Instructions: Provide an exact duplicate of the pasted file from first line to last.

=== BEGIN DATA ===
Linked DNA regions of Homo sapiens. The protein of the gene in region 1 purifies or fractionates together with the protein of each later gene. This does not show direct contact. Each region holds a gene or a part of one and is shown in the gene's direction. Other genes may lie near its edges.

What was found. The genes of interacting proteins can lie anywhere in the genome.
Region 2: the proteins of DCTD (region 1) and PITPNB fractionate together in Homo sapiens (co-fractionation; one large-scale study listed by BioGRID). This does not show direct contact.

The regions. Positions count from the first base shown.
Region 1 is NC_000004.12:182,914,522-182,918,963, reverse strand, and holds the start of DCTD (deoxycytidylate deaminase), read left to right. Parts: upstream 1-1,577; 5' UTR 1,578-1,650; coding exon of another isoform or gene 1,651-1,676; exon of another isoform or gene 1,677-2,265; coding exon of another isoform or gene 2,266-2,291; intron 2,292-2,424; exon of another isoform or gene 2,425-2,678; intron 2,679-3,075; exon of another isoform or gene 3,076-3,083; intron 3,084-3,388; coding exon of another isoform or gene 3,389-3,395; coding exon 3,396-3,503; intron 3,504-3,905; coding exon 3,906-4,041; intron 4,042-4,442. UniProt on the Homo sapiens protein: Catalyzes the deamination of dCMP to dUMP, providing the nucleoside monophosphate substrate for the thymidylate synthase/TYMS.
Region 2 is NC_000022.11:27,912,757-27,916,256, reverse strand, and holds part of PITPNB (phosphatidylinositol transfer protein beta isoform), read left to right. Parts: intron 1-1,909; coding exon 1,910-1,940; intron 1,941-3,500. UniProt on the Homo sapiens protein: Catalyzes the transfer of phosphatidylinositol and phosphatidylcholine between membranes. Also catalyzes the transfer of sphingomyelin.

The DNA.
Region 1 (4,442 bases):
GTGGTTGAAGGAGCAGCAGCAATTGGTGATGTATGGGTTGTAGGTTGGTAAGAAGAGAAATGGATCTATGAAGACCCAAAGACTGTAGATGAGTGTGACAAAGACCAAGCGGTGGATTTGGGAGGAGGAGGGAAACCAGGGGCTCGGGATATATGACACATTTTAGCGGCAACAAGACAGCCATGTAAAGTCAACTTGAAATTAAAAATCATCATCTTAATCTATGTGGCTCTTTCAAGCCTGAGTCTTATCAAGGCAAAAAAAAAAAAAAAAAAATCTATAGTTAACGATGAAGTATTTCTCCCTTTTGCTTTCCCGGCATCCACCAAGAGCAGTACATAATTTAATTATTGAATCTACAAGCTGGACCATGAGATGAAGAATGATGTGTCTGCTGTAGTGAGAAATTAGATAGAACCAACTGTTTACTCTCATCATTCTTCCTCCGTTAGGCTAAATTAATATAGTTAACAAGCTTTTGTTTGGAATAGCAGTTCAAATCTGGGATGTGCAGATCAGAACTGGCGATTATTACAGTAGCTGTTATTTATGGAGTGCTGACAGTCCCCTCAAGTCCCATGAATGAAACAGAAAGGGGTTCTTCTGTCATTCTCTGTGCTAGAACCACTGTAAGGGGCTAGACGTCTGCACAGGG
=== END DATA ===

Linked DNA regions of Homo sapiens. The protein of the gene in region 1 purifies or fractionates together with the protein of each later gene. This does not show direct contact. Each region holds a gene or a part of one and is shown in the gene's direction. Other genes may lie near its edges.

What was found. The genes of interacting proteins can lie anywhere in the genome.
Region 2: the proteins of DCTD (region 1) and PITPNB fractionate together in Homo sapiens (co-fractionation; one large-scale study listed by BioGRID). This does not show direct contact.

The regions. Positions count from the first base shown.
Region 1 is NC_000004.12:182,914,522-182,918,963, reverse strand, and holds the start of DCTD (deoxycytidylate deaminase), read left to right. Parts: upstream 1-1,577; 5' UTR 1,578-1,650; coding exon of another isoform or gene 1,651-1,676; exon of another isoform or gene 1,677-2,265; coding exon of another isoform or gene 2,266-2,291; intron 2,292-2,424; exon of another isoform or gene 2,425-2,678; intron 2,679-3,075; exon of another isoform or gene 3,076-3,083; intron 3,084-3,388; coding exon of another isoform or gene 3,389-3,395; coding exon 3,396-3,503; intron 3,504-3,905; coding exon 3,906-4,041; intron 4,042-4,442. UniProt on the Homo sapiens protein: Catalyzes the deamination of dCMP to dUMP, providing the nucleoside monophosphate substrate for the thymidylate synthase/TYMS.
Region 2 is NC_000022.11:27,912,757-27,916,256, reverse strand, and holds part of PITPNB (phosphatidylinositol transfer protein beta isoform), read left to right. Parts: intron 1-1,909; coding exon 1,910-1,940; intron 1,941-3,500. UniProt on the Homo sapiens protein: Catalyzes the transfer of phosphatidylinositol and phosphatidylcholine between membranes. Also catalyzes the transfer of sphingomyelin.

The DNA.
Region 1 (4,442 bases):
GTGGTTGAAGGAGCAGCAGCAATTGGTGATGTATGGGTTGTAGGTTGGTAAGAAGAGAAATGGATCTATGAAGACCCAAAGACTGTAGATGAGTGTGACAAAGACCAAGCGGTGGATTTGGGAGGAGGAGGGAAACCAGGGGCTCGGGATATATGACACATTTTAGCGGCAACAAGACAGCCATGTAAAGTCAACTTGAAATTAAAAATCATCATCTTAATCTATGTGGCTCTTTCAAGCCTGAGTCTTATCAAGGCAAAAAAAAAAAAAAAAAAATCTATAGTTAACGATGAAGTATTTCTCCCTTTTGCTTTCCCGGCATCCACCAAGAGCAGTACATAATTTAATTATTGAATCTACAAGCTGGACCATGAGATGAAGAATGATGTGTCTGCTGTAGTGAGAAATTAGATAGAACCAACTGTTTACTCTCATCATTCTTCCTCCGTTAGGCTAAATTAATATAGTTAACAAGCTTTTGTTTGGAATAGCAGTTCAAATCTGGGATGTGCAGATCAGAACTGGCGATTATTACAGTAGCTGTTATTTATGGAGTGCTGACAGTCCCCTCAAGTCCCATGAATGAAACAGAAAGGGGTTCTTCTGTCATTCTCTGTGCTAGAACCACTGTAAGGGGCTAGACGTCTGCACAGGG